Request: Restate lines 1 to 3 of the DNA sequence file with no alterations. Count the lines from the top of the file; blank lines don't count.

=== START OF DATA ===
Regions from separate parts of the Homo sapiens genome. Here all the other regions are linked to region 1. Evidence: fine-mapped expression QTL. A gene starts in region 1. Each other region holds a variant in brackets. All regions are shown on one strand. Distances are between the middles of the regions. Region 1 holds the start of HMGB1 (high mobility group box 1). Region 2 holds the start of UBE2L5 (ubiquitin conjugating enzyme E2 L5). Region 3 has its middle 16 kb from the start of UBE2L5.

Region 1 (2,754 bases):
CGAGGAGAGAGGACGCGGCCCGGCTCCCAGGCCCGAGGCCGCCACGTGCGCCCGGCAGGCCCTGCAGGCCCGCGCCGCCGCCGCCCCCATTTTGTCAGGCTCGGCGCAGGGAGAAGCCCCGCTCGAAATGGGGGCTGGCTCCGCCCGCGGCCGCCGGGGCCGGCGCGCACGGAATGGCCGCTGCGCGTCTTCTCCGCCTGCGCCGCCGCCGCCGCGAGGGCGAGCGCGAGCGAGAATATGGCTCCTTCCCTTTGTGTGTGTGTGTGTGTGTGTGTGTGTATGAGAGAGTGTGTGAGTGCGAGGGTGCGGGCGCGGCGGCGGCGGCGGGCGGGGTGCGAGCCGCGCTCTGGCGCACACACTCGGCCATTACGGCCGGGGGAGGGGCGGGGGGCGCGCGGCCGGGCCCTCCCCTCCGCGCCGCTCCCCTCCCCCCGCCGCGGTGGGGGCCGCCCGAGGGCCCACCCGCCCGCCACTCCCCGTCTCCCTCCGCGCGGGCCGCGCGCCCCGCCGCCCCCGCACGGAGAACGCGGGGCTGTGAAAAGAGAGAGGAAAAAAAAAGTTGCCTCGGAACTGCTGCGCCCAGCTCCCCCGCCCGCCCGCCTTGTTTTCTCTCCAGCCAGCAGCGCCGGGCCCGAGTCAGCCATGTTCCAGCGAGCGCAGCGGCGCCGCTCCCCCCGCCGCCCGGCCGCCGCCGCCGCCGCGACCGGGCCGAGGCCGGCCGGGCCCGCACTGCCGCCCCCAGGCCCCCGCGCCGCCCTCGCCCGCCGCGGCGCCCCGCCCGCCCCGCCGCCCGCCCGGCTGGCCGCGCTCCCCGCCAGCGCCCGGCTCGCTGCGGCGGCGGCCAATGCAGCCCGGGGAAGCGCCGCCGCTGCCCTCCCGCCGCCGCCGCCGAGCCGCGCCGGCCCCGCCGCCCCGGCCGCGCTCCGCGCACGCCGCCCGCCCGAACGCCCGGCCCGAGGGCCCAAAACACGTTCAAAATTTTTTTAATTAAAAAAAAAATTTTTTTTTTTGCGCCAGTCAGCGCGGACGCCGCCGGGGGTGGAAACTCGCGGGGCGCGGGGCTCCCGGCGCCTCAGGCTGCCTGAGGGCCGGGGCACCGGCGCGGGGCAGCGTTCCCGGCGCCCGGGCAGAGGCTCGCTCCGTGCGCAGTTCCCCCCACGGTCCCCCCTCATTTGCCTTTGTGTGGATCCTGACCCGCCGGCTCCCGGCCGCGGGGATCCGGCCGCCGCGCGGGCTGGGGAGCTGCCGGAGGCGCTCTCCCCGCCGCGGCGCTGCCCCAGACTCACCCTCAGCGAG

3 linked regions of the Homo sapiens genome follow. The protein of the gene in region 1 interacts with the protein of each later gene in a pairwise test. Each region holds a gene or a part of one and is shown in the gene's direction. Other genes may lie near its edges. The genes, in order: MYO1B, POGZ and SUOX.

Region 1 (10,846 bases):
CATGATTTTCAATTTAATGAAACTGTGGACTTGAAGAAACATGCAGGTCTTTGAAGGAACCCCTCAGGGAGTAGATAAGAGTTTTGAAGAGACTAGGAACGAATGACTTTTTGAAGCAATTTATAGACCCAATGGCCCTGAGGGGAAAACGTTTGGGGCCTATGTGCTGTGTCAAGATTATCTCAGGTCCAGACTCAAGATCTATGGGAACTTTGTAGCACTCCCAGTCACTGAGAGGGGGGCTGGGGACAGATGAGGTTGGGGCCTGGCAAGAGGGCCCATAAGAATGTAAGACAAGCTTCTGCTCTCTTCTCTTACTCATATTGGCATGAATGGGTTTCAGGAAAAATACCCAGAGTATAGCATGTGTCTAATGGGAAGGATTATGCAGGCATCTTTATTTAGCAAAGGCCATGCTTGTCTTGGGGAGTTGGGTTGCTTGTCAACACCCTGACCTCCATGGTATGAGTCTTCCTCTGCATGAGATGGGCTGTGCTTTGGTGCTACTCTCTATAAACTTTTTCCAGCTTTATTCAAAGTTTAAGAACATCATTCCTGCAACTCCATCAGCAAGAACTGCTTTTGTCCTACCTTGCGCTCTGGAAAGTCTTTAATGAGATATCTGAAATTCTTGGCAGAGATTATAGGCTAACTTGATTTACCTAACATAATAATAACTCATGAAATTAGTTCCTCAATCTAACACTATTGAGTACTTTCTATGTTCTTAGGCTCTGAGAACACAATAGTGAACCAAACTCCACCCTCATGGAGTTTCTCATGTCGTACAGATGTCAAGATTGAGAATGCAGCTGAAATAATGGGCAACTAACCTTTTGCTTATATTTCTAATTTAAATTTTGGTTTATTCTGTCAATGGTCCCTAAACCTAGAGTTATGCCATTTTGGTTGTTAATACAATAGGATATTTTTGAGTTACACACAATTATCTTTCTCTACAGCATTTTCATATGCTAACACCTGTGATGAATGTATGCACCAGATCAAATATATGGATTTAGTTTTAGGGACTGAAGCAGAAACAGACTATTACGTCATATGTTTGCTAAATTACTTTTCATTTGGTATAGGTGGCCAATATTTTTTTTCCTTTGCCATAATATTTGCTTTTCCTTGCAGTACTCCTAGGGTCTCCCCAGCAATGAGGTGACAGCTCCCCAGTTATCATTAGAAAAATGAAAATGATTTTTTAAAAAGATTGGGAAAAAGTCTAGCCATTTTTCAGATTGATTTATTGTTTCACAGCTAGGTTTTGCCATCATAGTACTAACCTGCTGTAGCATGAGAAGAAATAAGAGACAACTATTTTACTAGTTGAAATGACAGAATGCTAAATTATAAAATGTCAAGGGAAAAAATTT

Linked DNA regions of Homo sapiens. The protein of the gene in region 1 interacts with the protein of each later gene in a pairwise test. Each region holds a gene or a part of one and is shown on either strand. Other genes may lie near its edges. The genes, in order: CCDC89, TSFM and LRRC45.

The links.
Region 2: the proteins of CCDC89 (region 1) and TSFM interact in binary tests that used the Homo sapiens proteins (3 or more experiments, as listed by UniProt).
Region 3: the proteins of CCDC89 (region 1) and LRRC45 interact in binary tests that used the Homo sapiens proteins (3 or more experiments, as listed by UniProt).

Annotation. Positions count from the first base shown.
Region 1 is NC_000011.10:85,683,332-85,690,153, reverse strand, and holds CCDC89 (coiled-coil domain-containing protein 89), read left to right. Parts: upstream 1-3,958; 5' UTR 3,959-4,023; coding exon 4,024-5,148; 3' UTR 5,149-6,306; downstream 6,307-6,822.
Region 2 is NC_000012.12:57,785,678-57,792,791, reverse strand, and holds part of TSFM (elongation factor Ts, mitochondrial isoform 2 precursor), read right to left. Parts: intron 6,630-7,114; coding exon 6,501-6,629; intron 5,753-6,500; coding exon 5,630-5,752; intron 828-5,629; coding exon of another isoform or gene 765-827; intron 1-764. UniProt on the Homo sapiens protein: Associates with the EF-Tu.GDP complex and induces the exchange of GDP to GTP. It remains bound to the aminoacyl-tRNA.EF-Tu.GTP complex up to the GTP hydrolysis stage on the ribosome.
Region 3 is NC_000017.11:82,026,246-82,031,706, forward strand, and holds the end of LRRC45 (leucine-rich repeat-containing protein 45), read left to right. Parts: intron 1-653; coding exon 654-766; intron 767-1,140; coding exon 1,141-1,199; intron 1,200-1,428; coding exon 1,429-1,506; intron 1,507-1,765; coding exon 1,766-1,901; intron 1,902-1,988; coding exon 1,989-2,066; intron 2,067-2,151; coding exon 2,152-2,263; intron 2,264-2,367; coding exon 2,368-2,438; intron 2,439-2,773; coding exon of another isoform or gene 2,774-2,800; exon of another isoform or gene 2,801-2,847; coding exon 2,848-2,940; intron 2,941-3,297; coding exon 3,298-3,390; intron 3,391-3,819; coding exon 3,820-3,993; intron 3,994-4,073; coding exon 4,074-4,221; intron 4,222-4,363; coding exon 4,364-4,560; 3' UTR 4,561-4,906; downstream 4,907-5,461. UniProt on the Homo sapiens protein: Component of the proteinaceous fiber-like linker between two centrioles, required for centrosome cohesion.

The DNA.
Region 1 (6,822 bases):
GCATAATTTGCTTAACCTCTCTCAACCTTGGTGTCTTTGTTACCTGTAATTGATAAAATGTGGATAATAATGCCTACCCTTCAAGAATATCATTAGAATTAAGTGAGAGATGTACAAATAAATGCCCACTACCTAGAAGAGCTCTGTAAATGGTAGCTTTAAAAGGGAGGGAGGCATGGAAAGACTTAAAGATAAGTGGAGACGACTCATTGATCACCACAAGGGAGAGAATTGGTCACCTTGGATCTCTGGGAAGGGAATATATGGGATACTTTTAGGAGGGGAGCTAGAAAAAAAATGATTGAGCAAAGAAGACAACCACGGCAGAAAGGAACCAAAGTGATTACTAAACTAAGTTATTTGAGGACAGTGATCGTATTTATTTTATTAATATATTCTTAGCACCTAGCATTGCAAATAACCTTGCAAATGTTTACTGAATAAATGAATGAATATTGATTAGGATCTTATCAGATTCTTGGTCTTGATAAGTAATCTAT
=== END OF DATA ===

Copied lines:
Regions from separate parts of the Homo sapiens genome. Here all the other regions are linked to region 1. Evidence: fine-mapped expression QTL. A gene starts in region 1. Each other region holds a variant in brackets. All regions are shown on one strand. Distances are between the middles of the regions. Region 1 holds the start of HMGB1 (high mobility group box 1). Region 2 holds the start of UBE2L5 (ubiquitin conjugating enzyme E2 L5). Region 3 has its middle 16 kb from the start of UBE2L5.

Region 1 (2,754 bases):
CGAGGAGAGAGGACGCGGCCCGGCTCCCAGGCCCGAGGCCGCCACGTGCGCCCGGCAGGCCCTGCAGGCCCGCGCCGCCGCCGCCCCCATTTTGTCAGGCTCGGCGCAGGGAGAAGCCCCGCTCGAAATGGGGGCTGGCTCCGCCCGCGGCCGCCGGGGCCGGCGCGCACGGAATGGCCGCTGCGCGTCTTCTCCGCCTGCGCCGCCGCCGCCGCGAGGGCGAGCGCGAGCGAGAATATGGCTCCTTCCCTTTGTGTGTGTGTGTGTGTGTGTGTGTGTATGAGAGAGTGTGTGAGTGCGAGGGTGCGGGCGCGGCGGCGGCGGCGGGCGGGGTGCGAGCCGCGCTCTGGCGCACACACTCGGCCATTACGGCCGGGGGAGGGGCGGGGGGCGCGCGGCCGGGCCCTCCCCTCCGCGCCGCTCCCCTCCCCCCGCCGCGGTGGGGGCCGCCCGAGGGCCCACCCGCCCGCCACTCCCCGTCTCCCTCCGCGCGGGCCGCGCGCCCCGCCGCCCCCGCACGGAGAACGCGGGGCTGTGAAAAGAGAGAGGAAAAAAAAAGTTGCCTCGGAACTGCTGCGCCCAGCTCCCCCGCCCGCCCGCCTTGTTTTCTCTCCAGCCAGCAGCGCCGGGCCCGAGTCAGCCATGTTCCAGCGAGCGCAGCGGCGCCGCTCCCCCCGCCGCCCGGCCGCCGCCGCCGCCGCGACCGGGCCGAGGCCGGCCGGGCCCGCACTGCCGCCCCCAGGCCCCCGCGCCGCCCTCGCCCGCCGCGGCGCCCCGCCCGCCCCGCCGCCCGCCCGGCTGGCCGCGCTCCCCGCCAGCGCCCGGCTCGCTGCGGCGGCGGCCAATGCAGCCCGGGGAAGCGCCGCCGCTGCCCTCCCGCCGCCGCCGCCGAGCCGCGCCGGCCCCGCCGCCCCGGCCGCGCTCCGCGCACGCCGCCCGCCCGAACGCCCGGCCCGAGGGCCCAAAACACGTTCAAAATTTTTTTAATTAAAAAAAAAATTTTTTTTTTTGCGCCAGTCAGCGCGGACGCCGCCGGGGGTGGAAACTCGCGGGGCGCGGGGCTCCCGGCGCCTCAGGCTGCCTGAGGGCCGGGGCACCGGCGCGGGGCAGCGTTCCCGGCGCCCGGGCAGAGGCTCGCTCCGTGCGCAGTTCCCCCCACGGTCCCCCCTCATTTGCCTTTGTGTGGATCCTGACCCGCCGGCTCCCGGCCGCGGGGATCCGGCCGCCGCGCGGGCTGGGGAGCTGCCGGAGGCGCTCTCCCCGCCGCGGCGCTGCCCCAGACTCACCCTCAGCGAG